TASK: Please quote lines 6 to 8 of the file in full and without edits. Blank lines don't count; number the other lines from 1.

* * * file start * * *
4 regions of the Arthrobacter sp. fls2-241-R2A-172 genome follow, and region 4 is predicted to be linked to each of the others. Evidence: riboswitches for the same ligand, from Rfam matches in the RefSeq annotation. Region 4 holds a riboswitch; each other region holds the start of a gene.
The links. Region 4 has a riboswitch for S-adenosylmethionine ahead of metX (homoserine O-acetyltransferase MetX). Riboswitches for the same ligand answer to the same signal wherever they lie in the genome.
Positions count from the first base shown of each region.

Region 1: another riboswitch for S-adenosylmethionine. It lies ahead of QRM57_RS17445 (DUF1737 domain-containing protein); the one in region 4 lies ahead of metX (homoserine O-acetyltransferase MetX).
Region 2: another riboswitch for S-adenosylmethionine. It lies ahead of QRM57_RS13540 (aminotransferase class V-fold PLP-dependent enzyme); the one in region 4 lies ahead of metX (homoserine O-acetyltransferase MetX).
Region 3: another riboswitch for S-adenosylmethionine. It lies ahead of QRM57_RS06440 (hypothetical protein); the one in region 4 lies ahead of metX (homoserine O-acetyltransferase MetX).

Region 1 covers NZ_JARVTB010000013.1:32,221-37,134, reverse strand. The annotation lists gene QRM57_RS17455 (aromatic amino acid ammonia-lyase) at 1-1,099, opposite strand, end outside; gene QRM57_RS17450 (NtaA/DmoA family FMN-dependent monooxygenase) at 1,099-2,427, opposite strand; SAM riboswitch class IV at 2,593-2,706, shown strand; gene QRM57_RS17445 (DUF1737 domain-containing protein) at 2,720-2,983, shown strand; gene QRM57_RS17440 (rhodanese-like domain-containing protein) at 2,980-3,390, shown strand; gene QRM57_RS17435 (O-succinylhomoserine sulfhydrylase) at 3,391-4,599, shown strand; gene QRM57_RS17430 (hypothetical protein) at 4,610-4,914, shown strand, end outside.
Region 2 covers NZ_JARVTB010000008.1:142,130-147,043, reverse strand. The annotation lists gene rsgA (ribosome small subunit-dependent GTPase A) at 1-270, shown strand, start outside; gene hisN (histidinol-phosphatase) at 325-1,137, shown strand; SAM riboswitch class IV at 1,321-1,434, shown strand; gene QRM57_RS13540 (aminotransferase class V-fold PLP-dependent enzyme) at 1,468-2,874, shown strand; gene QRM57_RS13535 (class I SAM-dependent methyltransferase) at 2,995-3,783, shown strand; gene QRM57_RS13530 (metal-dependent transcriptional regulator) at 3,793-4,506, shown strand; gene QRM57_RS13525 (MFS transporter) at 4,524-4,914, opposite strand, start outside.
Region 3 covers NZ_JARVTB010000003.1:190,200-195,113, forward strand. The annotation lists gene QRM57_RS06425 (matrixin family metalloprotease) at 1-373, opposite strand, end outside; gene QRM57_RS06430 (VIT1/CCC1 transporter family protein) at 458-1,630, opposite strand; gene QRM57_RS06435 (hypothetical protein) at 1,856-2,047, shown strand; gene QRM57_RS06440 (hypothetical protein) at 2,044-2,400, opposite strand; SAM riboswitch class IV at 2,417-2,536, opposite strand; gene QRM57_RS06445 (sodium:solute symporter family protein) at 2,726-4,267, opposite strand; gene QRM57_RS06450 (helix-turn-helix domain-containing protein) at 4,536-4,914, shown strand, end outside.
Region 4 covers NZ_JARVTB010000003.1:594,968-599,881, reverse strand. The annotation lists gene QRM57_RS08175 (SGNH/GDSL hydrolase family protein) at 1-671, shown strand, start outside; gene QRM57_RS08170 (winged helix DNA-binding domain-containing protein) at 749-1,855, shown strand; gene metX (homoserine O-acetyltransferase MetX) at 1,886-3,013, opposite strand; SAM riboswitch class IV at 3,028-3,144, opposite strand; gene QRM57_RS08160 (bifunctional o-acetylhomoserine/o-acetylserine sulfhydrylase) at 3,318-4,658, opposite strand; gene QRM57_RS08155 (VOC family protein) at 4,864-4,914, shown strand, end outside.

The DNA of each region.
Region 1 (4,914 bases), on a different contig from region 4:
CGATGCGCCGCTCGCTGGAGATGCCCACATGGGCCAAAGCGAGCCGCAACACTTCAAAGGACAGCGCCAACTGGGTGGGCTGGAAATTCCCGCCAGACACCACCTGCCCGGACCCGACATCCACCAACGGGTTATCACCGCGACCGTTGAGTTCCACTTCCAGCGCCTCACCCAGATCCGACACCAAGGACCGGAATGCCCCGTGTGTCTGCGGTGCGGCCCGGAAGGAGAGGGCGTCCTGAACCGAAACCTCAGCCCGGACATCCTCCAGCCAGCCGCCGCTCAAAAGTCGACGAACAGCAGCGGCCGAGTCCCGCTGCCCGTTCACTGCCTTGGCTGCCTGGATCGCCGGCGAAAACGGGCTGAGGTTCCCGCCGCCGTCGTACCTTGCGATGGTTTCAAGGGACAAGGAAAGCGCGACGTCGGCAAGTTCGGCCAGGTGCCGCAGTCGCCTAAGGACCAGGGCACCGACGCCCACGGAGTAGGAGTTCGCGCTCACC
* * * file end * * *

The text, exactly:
Region 3: another riboswitch for S-adenosylmethionine. It lies ahead of QRM57_RS06440 (hypothetical protein); the one in region 4 lies ahead of metX (homoserine O-acetyltransferase MetX).

Region 1 covers NZ_JARVTB010000013.1:32,221-37,134, reverse strand. The annotation lists gene QRM57_RS17455 (aromatic amino acid ammonia-lyase) at 1-1,099, opposite strand, end outside; gene QRM57_RS17450 (NtaA/DmoA family FMN-dependent monooxygenase) at 1,099-2,427, opposite strand; SAM riboswitch class IV at 2,593-2,706, shown strand; gene QRM57_RS17445 (DUF1737 domain-containing protein) at 2,720-2,983, shown strand; gene QRM57_RS17440 (rhodanese-like domain-containing protein) at 2,980-3,390, shown strand; gene QRM57_RS17435 (O-succinylhomoserine sulfhydrylase) at 3,391-4,599, shown strand; gene QRM57_RS17430 (hypothetical protein) at 4,610-4,914, shown strand, end outside.
Region 2 covers NZ_JARVTB010000008.1:142,130-147,043, reverse strand. The annotation lists gene rsgA (ribosome small subunit-dependent GTPase A) at 1-270, shown strand, start outside; gene hisN (histidinol-phosphatase) at 325-1,137, shown strand; SAM riboswitch class IV at 1,321-1,434, shown strand; gene QRM57_RS13540 (aminotransferase class V-fold PLP-dependent enzyme) at 1,468-2,874, shown strand; gene QRM57_RS13535 (class I SAM-dependent methyltransferase) at 2,995-3,783, shown strand; gene QRM57_RS13530 (metal-dependent transcriptional regulator) at 3,793-4,506, shown strand; gene QRM57_RS13525 (MFS transporter) at 4,524-4,914, opposite strand, start outside.